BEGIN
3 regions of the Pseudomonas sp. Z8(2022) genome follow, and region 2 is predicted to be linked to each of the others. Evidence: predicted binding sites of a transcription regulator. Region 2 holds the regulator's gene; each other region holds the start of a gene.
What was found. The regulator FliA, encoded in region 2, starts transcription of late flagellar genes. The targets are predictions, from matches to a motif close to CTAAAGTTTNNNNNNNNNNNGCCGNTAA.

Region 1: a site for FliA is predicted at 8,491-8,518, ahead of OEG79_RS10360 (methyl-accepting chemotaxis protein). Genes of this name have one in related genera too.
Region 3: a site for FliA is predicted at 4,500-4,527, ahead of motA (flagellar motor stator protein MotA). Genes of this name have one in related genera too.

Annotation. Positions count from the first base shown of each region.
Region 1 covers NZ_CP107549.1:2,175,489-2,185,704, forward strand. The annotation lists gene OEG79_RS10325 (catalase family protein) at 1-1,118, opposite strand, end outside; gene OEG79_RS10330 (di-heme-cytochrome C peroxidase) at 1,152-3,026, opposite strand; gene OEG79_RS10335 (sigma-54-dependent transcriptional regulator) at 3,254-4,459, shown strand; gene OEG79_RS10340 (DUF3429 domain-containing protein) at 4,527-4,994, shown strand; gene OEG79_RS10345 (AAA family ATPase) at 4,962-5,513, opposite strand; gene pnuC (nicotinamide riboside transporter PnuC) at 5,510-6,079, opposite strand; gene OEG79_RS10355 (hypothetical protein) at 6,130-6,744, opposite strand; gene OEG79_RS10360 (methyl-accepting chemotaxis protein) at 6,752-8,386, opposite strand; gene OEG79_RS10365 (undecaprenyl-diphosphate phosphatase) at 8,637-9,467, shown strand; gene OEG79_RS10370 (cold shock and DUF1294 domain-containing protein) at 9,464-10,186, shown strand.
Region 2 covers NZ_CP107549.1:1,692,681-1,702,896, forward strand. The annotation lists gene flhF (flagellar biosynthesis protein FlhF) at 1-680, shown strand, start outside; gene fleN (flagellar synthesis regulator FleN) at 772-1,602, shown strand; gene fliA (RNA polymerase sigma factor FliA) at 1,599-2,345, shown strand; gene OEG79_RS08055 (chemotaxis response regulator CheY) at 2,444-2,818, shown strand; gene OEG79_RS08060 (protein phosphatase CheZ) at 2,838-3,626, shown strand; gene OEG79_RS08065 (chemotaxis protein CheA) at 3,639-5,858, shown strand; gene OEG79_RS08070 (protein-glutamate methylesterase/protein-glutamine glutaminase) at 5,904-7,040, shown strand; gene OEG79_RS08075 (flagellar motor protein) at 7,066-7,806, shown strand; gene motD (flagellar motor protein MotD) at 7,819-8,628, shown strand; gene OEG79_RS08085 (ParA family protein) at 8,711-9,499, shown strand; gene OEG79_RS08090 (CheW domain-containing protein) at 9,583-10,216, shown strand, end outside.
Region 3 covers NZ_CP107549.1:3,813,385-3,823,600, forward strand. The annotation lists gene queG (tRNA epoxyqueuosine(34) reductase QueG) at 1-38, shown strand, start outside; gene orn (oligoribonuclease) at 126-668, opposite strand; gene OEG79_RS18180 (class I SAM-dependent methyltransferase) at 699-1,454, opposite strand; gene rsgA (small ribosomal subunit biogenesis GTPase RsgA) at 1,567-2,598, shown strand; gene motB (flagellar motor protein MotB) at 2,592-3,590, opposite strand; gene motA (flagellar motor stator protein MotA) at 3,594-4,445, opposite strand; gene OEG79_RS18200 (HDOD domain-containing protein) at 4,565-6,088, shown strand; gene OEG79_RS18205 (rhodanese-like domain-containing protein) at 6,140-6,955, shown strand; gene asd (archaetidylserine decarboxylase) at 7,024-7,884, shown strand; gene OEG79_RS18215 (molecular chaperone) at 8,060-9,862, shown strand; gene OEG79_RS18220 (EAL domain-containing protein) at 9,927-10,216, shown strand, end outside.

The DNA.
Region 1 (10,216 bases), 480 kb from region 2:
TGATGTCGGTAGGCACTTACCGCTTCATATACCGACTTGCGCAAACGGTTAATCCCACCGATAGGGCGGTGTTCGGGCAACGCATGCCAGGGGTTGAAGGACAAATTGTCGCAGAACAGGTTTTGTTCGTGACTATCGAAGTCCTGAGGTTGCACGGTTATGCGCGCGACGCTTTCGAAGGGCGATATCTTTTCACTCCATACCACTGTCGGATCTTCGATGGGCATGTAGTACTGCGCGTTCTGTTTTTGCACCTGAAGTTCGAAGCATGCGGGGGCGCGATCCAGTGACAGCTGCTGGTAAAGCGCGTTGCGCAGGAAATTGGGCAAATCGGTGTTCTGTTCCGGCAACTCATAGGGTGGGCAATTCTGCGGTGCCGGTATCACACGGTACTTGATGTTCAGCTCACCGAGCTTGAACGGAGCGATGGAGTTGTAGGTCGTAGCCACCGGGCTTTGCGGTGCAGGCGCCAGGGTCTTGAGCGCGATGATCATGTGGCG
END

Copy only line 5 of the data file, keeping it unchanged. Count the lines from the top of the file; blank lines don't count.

Annotation. Positions count from the first base shown of each region.